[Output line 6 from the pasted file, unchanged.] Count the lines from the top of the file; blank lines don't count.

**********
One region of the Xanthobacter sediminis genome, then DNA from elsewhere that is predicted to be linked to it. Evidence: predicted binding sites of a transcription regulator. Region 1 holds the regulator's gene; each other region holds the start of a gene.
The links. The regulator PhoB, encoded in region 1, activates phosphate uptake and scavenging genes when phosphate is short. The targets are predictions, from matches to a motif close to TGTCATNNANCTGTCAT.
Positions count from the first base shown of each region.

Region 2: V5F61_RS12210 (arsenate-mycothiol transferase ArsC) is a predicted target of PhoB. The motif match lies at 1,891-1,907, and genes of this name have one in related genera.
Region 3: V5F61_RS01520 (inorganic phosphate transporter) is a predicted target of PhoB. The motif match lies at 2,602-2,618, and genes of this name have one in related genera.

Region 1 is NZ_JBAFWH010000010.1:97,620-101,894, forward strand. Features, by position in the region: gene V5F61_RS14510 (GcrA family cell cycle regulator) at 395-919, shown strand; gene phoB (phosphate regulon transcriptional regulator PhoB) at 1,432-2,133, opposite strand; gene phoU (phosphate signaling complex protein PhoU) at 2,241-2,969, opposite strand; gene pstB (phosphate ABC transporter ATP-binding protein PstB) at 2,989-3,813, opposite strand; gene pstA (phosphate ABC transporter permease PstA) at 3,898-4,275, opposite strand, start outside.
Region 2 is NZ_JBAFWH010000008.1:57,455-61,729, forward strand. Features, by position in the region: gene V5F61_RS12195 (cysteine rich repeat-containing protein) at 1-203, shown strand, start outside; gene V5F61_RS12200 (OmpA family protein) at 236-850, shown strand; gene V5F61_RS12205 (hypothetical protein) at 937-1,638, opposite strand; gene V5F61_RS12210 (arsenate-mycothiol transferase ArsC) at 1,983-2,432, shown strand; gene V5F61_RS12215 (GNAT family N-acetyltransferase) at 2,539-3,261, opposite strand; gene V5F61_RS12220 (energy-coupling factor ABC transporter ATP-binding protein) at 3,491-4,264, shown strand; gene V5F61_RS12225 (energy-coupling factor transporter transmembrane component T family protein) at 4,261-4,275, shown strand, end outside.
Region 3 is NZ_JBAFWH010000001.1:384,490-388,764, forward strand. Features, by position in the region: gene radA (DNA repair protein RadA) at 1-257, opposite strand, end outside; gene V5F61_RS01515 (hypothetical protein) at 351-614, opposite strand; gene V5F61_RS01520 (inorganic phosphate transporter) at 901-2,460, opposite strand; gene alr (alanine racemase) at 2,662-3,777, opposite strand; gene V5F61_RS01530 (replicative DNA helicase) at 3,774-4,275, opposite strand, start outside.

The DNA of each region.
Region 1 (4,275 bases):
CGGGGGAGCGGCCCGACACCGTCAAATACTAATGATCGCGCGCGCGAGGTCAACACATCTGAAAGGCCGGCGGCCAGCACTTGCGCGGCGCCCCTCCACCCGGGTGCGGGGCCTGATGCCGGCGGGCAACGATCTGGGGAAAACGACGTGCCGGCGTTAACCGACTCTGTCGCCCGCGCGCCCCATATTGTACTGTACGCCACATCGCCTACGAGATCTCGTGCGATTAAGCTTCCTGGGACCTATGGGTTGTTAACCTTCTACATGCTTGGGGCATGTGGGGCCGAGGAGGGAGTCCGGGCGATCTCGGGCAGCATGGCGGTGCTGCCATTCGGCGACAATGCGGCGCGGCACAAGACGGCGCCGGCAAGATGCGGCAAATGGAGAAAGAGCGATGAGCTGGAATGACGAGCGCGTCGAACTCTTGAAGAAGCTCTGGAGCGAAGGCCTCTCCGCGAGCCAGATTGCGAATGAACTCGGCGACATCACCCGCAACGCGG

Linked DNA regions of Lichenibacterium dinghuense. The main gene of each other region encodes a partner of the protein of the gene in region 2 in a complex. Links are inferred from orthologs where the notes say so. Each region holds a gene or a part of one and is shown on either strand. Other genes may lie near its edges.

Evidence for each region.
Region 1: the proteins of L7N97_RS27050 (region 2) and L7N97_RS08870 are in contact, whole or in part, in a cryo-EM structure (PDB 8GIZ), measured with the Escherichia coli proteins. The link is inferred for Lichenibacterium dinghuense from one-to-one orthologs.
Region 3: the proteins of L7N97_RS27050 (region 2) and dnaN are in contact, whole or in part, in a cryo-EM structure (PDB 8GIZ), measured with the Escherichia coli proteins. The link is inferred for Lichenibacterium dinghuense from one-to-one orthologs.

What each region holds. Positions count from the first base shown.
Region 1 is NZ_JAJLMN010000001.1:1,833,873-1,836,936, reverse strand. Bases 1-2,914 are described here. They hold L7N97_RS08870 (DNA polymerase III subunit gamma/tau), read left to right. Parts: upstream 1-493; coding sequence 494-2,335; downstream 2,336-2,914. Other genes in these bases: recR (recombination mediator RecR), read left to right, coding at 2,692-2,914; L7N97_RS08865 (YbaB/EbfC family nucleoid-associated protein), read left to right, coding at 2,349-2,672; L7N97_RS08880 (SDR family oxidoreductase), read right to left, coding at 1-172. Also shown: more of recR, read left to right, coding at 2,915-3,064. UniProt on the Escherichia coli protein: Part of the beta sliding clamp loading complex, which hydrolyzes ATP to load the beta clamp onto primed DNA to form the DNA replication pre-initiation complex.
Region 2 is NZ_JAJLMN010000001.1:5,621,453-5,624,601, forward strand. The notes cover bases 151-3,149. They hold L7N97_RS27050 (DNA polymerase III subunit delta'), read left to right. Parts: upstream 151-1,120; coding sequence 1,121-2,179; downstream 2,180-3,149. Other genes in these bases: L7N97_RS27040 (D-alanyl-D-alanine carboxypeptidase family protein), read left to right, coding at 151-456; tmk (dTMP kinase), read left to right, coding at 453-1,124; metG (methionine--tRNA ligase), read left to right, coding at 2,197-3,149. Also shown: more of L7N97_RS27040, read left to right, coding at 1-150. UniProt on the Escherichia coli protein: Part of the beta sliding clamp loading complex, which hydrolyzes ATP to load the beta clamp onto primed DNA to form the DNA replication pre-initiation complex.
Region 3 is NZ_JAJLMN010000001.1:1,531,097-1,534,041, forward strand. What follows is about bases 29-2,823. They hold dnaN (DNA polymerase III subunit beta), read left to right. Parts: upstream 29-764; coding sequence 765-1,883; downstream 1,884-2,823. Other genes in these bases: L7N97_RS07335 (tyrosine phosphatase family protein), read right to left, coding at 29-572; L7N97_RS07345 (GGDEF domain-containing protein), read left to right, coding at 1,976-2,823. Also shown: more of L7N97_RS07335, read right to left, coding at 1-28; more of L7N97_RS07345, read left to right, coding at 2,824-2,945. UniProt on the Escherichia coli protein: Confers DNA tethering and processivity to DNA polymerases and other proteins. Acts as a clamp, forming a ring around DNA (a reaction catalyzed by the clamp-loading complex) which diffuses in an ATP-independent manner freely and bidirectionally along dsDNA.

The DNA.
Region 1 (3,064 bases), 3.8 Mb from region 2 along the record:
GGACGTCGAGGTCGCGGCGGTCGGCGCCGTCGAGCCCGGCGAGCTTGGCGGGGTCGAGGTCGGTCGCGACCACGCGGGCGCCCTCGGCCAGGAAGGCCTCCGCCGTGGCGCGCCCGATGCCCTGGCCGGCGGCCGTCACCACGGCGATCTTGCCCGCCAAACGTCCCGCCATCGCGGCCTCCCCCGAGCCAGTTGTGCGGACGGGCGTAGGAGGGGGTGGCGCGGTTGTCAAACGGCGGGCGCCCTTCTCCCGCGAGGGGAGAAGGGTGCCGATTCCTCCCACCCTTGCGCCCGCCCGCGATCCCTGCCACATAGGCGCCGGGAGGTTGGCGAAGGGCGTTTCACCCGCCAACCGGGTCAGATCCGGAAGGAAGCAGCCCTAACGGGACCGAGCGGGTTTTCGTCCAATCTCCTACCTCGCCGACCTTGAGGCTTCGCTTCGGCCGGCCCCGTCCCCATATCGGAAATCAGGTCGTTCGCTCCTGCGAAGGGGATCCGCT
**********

Region 1 is NZ_JBAFWH010000010.1:97,620-101,894, forward strand. Features, by position in the region: gene V5F61_RS14510 (GcrA family cell cycle regulator) at 395-919, shown strand; gene phoB (phosphate regulon transcriptional regulator PhoB) at 1,432-2,133, opposite strand; gene phoU (phosphate signaling complex protein PhoU) at 2,241-2,969, opposite strand; gene pstB (phosphate ABC transporter ATP-binding protein PstB) at 2,989-3,813, opposite strand; gene pstA (phosphate ABC transporter permease PstA) at 3,898-4,275, opposite strand, start outside.